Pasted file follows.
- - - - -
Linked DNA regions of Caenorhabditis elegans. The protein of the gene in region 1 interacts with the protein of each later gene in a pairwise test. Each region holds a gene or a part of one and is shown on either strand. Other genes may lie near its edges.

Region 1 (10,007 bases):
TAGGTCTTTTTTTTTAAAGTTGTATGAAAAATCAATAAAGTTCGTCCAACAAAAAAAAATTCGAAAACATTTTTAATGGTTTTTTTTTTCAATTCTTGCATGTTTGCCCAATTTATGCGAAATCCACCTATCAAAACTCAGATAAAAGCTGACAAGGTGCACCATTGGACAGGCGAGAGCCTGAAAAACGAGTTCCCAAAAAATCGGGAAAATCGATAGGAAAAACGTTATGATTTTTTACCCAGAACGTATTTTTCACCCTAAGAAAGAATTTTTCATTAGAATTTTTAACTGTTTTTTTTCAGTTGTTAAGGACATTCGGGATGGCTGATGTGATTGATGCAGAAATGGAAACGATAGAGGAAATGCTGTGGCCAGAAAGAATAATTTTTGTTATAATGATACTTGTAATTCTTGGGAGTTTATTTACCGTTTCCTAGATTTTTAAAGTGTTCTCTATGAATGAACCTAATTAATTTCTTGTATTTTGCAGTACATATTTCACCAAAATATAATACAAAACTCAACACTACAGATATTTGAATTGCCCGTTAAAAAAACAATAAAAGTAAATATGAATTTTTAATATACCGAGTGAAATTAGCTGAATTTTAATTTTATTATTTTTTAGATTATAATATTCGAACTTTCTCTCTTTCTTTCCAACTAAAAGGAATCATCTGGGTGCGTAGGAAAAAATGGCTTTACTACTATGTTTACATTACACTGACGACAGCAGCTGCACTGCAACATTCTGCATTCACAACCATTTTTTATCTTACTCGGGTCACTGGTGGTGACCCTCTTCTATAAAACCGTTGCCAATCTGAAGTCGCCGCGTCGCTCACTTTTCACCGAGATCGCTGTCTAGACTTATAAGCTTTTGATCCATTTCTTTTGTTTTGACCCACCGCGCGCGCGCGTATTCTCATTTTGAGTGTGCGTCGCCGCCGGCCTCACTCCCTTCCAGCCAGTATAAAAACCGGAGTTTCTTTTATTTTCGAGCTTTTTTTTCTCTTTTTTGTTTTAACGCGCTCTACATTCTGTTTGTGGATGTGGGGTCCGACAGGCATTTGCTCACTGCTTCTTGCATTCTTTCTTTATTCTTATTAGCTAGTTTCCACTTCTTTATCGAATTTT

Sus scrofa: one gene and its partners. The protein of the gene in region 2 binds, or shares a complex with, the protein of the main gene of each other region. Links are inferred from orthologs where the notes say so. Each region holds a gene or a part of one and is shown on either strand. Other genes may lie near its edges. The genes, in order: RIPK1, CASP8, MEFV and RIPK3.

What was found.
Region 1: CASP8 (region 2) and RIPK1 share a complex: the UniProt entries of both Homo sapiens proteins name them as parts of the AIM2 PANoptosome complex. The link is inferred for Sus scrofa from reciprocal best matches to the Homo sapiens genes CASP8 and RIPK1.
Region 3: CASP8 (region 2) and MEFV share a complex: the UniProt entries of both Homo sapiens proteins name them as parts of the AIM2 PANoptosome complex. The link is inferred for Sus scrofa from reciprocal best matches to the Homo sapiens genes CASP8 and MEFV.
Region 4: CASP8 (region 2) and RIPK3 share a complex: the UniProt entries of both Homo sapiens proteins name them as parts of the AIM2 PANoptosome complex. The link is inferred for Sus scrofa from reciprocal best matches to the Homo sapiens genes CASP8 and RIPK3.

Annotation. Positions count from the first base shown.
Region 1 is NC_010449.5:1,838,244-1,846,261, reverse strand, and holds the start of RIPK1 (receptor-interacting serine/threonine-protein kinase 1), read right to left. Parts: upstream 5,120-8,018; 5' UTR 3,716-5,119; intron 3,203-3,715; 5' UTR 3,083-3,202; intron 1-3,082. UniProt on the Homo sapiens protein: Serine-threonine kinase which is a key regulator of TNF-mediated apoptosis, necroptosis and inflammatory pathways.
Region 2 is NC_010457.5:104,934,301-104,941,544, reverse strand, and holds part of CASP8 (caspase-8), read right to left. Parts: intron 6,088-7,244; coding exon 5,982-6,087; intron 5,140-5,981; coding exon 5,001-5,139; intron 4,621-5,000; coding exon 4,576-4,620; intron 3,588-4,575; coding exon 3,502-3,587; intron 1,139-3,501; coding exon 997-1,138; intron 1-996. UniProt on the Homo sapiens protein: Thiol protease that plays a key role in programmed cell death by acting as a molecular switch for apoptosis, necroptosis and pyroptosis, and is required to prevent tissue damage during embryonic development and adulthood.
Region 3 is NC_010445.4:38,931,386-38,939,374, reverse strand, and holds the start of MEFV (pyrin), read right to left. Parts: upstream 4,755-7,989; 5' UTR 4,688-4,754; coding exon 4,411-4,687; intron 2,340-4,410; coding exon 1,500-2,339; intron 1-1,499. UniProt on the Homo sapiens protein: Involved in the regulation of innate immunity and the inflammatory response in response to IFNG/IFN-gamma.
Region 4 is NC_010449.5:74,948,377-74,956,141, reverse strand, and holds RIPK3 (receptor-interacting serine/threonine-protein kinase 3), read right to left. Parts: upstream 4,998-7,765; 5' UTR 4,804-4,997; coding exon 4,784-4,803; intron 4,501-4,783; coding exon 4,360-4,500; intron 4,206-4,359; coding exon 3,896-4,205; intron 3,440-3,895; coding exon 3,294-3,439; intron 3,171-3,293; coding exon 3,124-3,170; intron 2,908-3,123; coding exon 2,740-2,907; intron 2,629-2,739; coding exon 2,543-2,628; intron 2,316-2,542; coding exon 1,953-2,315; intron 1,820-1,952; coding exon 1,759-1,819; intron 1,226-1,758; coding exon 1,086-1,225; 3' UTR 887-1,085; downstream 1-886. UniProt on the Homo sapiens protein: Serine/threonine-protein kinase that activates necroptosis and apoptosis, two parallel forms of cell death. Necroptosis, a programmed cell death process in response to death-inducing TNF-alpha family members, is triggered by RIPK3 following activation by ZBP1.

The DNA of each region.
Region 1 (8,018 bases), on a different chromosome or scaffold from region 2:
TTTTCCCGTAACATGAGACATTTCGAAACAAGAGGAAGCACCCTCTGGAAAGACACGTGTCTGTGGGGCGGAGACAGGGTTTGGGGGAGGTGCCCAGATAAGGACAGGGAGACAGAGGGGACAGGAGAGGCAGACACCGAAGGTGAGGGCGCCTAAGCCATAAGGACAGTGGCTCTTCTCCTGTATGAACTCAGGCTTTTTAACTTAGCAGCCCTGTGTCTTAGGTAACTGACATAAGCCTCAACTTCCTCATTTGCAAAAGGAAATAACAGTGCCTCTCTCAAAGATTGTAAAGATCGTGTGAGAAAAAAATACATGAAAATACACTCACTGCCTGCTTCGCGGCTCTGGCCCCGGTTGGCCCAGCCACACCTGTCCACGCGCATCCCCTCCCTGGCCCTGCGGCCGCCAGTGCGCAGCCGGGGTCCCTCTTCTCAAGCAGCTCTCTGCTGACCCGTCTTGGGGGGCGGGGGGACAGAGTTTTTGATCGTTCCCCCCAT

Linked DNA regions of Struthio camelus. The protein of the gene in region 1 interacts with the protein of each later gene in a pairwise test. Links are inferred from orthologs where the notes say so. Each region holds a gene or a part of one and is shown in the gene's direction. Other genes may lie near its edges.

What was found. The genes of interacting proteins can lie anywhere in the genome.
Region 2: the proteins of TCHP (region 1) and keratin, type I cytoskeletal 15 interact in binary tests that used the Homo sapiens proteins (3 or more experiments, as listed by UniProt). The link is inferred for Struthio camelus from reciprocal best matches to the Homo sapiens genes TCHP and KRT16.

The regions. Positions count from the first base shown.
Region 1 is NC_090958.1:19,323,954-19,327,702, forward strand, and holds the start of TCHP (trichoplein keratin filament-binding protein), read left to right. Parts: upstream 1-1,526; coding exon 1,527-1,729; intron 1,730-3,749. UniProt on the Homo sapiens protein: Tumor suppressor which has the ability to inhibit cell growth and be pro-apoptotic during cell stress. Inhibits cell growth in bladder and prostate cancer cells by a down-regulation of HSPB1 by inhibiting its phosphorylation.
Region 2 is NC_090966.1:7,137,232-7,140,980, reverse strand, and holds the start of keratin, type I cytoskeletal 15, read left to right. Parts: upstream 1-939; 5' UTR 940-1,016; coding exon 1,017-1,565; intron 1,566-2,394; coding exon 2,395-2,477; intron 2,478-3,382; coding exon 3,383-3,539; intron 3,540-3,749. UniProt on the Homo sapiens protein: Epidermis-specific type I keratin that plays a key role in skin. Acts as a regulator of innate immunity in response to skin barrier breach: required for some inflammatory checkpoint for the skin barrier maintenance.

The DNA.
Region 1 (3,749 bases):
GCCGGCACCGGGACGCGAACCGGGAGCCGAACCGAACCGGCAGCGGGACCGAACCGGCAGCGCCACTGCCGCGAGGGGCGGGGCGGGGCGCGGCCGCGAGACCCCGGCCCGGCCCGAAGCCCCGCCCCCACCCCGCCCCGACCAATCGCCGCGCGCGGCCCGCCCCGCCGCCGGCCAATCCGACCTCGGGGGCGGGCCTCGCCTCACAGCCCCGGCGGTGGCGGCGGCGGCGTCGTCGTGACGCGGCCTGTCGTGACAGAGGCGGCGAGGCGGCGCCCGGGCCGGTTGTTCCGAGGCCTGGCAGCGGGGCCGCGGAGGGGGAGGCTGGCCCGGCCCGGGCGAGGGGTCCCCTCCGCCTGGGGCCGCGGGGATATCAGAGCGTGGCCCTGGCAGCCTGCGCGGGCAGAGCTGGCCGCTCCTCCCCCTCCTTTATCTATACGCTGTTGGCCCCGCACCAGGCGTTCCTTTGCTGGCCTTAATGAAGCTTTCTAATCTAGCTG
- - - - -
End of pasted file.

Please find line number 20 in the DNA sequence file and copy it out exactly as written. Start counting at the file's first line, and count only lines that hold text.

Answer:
The regions. Positions count from the first base shown.